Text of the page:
Team Members Summit
Monday, December 20, 1999
Hello, this is Willi Prittie from Antarctica on the Vinson Massif climb. Sorry the dispatches here haven't been coming in the last few days; we've had some phone and radio problems around here in Antarctica.
To fill everybody in, we did spend four nights waiting out very stormy conditions at Camp II on the Branscomb Glacier, at about 10,100ft, and finally we got a clearing. So we had a beautiful day to go on to hike at about 12,300ft. There's a fair amount of wind-deposited snow from the storm and we had some concerns about avalanche conditions, but we were able to work that pretty good...[Unintelligible]...High Camp. Everybody enjoyed that greatly. The following day we can't exactly say dawn but it looks very good in the 24 hours...[Unintelligible]...we actually left for the summit about 11:30, Punta Arenas time, and as we climbed up the conditions did steadily start deteriorating...[Unintelligible]...and the winds started to pick up. So we had an interesting time watching all that even though it wasn't affecting us yet down a little lower on the peaks.
At about 14,700ft, however, we had a slight problem Dana Isherwood has strained her back a little bit on the...[Unintelligible]...quite heavy pack and it was bothering her quite a bit. She decided it wasn't worth straining it further, even carrying a light summit pack. So we had a conference and John, from Seattle, also decided his ankle break, that had happened fairly recently, was bothering him quite a bit and so we had a group meeting and the two of them decided it would be safe for them to descend from 14,700ft...[Unintelligible]...their very high experience level that they both have in the mountains. So we did that, the three of us, which is Hugh Morton, Houck Reed, and Michele Santilhano, continued on up. Within the next couple of hours the weather continued to deteriorate; we had a lot of gray-out conditions, occasional whiteout conditions with blowing snow, definitely a lot of clouds, sometimes there'd be some breaks and then we had some questions. We did continue to push on.
We got to about 15,700ft, slowing down a bit, and Michelle was having some problems during the day and finally she was just was having a bad day and kind of hit the wall. So, we did run into Dave Hahn's group coming down from the summit, just about five or six hundred feet below the summit. We kind of all made the decision that Michelle would go down with Dave Hahn and she graciously offered that to us, which helped out a lot. [Unintelligible]...Hugh Morton and Houck Reed and myself actually continued on and we did summit Mount Vinson on the 18th, at Punta Arenas time 8:45pm. It was very cold; I would estimate about -30ºF, with up to 20mph winds on the summit. We, of course, did have to take a lot of photographs. This was Hugh Morton's seventh summit a big congratulations to him; he did a great job. And we were able to descend and get back to camp by about, just before, midnight, actually. We actually had very clear conditions on the summit. All of the clouds had cleared in the last 45 or so minutes of climbing to get to the [Unintelligible]. Even though it was extremely cold and windy, we had great views of the icecaps. It is obviously an awesome place down here in every sense of the word.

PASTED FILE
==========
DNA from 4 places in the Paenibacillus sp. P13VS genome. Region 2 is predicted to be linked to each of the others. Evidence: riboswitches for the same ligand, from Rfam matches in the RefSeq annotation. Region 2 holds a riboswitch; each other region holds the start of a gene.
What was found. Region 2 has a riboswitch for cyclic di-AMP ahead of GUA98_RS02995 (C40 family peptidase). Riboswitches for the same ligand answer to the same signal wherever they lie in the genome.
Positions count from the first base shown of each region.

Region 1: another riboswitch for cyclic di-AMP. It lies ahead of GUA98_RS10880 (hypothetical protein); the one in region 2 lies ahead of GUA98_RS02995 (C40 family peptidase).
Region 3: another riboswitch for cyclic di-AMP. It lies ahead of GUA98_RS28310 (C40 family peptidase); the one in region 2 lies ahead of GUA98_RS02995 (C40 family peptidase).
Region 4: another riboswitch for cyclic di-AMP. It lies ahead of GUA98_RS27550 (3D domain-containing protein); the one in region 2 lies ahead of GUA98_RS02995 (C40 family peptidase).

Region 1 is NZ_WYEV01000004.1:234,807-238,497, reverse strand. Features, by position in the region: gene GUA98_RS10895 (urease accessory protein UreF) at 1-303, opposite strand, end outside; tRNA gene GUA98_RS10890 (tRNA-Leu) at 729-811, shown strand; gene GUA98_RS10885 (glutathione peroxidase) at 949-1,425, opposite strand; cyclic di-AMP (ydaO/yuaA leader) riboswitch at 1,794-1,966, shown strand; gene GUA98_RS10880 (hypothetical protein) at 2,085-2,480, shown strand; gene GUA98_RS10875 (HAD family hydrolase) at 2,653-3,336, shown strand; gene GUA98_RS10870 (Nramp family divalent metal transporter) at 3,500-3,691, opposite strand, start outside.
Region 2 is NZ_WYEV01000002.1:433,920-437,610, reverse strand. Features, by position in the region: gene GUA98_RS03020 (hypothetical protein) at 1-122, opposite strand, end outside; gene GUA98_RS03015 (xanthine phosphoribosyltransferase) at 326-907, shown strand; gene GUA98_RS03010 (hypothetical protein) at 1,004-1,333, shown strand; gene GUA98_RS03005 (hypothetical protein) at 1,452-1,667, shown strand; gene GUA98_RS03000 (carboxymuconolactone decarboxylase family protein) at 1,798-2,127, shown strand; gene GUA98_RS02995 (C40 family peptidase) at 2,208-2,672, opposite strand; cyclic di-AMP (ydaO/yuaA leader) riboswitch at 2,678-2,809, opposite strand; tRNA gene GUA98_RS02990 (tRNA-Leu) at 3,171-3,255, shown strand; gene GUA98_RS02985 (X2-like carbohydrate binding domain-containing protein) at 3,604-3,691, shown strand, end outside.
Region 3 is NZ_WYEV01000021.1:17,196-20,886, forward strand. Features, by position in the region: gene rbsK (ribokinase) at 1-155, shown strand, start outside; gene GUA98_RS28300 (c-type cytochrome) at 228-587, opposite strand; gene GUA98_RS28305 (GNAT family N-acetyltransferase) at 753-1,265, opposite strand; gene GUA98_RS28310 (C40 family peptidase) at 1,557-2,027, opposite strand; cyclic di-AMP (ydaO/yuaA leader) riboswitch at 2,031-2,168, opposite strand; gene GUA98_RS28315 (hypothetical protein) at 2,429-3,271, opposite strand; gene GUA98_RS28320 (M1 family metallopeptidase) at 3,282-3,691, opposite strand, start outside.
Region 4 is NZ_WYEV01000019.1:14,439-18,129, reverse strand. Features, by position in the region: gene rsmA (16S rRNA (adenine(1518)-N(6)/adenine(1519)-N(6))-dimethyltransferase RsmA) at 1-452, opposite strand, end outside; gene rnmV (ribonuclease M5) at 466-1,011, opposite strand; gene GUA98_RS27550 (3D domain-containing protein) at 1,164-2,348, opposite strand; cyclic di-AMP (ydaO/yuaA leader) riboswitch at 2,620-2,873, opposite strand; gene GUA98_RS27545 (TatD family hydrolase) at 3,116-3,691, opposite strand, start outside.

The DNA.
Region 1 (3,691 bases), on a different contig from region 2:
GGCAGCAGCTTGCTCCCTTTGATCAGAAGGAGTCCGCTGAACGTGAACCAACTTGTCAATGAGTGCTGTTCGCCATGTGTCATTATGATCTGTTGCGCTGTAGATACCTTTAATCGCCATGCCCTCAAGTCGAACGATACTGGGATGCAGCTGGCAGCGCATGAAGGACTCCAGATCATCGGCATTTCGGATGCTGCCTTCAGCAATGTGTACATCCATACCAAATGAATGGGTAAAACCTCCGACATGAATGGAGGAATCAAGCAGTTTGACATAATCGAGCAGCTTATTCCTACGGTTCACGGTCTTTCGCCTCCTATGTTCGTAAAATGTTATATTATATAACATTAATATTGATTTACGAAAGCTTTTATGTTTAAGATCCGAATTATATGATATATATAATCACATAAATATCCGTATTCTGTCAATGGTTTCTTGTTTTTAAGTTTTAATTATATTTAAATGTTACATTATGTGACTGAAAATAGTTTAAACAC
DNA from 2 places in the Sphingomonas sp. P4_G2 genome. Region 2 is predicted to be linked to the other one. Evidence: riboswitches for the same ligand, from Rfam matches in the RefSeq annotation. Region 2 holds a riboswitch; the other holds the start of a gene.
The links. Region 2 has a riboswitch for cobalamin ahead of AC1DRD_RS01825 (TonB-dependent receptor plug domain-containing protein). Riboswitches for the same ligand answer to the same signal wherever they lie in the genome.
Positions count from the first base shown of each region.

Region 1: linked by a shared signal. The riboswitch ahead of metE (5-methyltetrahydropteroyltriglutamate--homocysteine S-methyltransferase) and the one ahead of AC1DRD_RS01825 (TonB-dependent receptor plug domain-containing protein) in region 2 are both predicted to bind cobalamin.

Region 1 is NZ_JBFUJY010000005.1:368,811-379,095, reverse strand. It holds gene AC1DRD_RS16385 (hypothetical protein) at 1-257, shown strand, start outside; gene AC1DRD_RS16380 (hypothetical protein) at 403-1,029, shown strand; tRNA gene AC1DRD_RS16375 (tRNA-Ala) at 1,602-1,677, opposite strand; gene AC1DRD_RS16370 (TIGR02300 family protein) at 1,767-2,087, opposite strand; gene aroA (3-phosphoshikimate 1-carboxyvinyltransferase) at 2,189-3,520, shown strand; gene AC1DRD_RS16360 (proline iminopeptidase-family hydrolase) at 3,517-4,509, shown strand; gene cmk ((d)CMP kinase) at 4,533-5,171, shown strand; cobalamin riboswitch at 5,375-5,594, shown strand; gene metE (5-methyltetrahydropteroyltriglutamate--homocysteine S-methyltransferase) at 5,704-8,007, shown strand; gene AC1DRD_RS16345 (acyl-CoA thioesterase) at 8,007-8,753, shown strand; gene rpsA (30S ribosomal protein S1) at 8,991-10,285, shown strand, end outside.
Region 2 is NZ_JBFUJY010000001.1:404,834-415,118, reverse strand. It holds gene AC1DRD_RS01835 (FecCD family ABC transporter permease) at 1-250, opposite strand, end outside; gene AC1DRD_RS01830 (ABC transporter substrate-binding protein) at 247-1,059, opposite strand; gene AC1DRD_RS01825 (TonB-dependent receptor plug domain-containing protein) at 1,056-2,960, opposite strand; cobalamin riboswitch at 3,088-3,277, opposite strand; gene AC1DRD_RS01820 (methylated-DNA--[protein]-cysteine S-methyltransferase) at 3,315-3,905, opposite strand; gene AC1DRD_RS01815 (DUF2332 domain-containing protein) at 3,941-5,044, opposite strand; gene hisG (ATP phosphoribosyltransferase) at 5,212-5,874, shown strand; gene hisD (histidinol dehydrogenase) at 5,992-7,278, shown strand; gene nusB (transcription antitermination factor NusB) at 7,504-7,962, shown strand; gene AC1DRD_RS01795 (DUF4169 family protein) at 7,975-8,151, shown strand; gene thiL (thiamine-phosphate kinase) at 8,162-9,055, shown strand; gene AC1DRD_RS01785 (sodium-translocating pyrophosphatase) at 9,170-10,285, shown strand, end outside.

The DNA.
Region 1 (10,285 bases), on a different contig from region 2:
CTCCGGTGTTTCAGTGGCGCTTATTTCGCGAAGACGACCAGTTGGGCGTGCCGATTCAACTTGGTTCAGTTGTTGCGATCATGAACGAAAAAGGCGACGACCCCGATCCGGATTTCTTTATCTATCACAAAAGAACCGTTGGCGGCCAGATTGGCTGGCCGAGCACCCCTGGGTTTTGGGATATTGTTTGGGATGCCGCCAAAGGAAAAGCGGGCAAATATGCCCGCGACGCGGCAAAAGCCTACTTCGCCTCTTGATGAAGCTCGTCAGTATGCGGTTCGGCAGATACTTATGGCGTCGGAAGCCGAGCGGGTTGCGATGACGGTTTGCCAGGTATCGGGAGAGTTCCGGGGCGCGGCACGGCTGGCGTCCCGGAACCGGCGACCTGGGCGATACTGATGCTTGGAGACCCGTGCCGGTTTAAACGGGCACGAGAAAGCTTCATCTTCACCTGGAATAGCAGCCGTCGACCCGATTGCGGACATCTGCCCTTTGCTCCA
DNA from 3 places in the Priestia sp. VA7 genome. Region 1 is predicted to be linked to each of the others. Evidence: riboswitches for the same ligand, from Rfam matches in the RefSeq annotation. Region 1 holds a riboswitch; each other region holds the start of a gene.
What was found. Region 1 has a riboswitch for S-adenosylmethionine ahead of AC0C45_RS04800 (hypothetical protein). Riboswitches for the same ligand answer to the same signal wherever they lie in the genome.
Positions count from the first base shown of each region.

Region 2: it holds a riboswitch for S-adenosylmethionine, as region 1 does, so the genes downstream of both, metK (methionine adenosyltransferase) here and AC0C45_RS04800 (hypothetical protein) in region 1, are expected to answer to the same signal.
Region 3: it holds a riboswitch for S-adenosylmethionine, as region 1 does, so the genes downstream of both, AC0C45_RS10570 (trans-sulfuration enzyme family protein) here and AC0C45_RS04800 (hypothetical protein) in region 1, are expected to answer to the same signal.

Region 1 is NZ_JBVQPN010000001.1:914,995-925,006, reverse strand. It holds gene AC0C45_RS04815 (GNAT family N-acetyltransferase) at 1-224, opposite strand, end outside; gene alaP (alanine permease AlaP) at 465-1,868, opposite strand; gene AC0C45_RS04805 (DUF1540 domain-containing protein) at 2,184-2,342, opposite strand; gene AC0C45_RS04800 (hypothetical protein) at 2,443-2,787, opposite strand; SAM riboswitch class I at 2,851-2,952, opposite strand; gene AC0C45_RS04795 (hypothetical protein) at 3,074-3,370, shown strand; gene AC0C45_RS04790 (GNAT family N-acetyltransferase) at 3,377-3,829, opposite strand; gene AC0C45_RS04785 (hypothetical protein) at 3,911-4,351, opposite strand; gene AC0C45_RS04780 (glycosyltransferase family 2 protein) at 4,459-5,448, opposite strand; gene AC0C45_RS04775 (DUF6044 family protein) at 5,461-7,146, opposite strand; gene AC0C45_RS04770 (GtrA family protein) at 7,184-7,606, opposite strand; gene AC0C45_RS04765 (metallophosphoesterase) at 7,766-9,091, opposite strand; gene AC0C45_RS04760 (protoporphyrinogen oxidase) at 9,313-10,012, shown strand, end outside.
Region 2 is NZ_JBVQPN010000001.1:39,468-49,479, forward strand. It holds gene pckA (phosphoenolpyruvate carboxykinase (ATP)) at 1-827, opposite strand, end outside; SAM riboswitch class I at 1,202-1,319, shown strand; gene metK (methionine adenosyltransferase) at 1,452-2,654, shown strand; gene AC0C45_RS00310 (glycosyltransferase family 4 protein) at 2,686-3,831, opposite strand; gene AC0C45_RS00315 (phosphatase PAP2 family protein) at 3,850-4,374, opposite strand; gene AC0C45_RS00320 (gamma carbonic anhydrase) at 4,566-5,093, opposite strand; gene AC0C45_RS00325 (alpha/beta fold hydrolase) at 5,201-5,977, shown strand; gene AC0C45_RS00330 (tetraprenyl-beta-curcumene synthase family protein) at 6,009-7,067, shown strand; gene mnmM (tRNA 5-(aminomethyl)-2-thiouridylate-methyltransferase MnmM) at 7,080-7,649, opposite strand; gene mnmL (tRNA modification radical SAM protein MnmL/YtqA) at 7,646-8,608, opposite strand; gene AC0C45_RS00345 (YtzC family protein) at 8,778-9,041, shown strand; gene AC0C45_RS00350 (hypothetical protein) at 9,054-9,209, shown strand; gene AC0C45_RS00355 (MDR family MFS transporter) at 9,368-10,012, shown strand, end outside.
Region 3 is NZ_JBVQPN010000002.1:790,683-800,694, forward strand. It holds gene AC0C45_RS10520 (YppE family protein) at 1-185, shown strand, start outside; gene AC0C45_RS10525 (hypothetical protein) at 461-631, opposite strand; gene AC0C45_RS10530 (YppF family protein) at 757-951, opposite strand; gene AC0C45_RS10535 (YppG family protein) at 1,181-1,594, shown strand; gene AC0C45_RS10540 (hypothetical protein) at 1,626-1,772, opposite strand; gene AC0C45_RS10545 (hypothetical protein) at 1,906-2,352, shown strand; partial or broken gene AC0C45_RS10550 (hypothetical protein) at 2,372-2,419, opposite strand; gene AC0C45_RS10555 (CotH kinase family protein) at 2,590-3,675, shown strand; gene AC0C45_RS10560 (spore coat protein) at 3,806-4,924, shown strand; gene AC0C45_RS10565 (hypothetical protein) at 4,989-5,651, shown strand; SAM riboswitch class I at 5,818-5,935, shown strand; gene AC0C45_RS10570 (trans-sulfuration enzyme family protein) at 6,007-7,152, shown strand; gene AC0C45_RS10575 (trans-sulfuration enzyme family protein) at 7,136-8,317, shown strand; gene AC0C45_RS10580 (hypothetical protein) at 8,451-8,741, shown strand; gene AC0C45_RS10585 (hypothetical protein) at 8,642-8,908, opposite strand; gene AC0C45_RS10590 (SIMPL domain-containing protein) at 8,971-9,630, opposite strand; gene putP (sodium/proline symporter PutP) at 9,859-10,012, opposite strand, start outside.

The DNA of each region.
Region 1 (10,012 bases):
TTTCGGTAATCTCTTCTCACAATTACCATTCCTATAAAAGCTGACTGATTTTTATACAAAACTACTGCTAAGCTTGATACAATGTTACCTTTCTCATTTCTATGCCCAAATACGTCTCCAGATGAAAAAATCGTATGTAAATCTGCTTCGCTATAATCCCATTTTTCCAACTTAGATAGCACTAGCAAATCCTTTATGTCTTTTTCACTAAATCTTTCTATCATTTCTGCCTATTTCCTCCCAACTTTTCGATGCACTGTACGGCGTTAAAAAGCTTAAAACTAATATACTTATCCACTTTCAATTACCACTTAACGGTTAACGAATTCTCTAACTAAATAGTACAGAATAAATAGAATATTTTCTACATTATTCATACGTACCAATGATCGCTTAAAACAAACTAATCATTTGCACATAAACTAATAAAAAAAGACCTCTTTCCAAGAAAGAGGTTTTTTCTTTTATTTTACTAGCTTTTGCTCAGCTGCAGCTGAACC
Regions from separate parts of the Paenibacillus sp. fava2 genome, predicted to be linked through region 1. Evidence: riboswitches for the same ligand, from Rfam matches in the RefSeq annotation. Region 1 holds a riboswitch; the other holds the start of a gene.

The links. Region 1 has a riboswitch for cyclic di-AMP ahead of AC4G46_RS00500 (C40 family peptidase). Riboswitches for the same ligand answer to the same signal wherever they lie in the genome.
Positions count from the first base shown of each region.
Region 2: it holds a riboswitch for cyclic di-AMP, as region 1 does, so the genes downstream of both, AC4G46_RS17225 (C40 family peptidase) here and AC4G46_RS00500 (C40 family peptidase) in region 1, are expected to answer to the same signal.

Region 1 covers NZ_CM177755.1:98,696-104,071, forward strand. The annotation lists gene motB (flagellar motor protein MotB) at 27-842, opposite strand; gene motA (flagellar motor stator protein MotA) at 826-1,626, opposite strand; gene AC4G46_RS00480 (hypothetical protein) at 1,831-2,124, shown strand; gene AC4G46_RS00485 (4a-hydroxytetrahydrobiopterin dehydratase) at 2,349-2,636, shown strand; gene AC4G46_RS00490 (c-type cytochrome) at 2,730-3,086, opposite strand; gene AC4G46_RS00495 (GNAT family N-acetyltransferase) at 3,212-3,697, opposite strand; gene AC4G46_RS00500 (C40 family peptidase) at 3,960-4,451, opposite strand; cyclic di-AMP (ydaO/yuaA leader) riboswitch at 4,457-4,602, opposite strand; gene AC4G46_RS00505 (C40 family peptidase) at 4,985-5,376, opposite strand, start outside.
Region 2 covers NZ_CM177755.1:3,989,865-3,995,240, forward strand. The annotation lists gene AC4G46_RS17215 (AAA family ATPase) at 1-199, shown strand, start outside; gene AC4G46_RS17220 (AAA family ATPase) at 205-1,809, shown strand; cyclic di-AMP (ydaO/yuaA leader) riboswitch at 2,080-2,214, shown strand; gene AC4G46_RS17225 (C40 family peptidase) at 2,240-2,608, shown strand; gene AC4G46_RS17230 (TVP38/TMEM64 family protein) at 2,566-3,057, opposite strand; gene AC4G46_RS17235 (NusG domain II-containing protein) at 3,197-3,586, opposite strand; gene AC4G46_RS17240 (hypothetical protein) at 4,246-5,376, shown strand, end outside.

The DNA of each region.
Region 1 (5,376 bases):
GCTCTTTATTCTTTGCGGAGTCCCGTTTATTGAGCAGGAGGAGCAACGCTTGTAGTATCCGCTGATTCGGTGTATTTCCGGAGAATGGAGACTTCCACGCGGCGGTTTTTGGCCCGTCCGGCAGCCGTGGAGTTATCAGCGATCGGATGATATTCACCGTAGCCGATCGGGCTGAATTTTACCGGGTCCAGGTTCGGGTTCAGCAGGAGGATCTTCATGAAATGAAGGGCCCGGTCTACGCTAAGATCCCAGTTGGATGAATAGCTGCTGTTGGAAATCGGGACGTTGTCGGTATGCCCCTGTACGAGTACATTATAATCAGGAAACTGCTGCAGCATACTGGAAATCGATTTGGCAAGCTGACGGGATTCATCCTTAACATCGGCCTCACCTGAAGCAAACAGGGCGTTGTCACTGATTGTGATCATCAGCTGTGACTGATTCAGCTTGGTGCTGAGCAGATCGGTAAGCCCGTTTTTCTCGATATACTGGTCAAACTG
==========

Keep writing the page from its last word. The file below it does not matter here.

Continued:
We've had a wonderful climb. Everybody's gotten along very well. We've clicked very well as a group; everybody worked very well as a team. And we've really enjoyed our stay here in Antarctica. Now there is some possibility that more climbs will come. There is an interesting set of delay factors. We're in Vinson Base Camp right now. Today is the 20th of December here and they have a potential rescue that they need the Twin Otters for, at the South Pole, of one of the crossing teams. And they have certain delay factors in that with weather and whatnot. They're delayed with flying the Hercules by weather; so it looks like we may have one or several more delays here in Base Camp. So there are the possibilities that we'll be doing some more climbs here and we will see how that transpires and keep everybody informed accordingly.
As it is, it has been a wonderful time and one of the most unusual and special places on the surface of the earth. We're all doing fine and everybody sends love to all of their family members and friends, certainly. So this is all for now from Willi, goodbye.
Willi Prittie, MountainZone.com Correspondent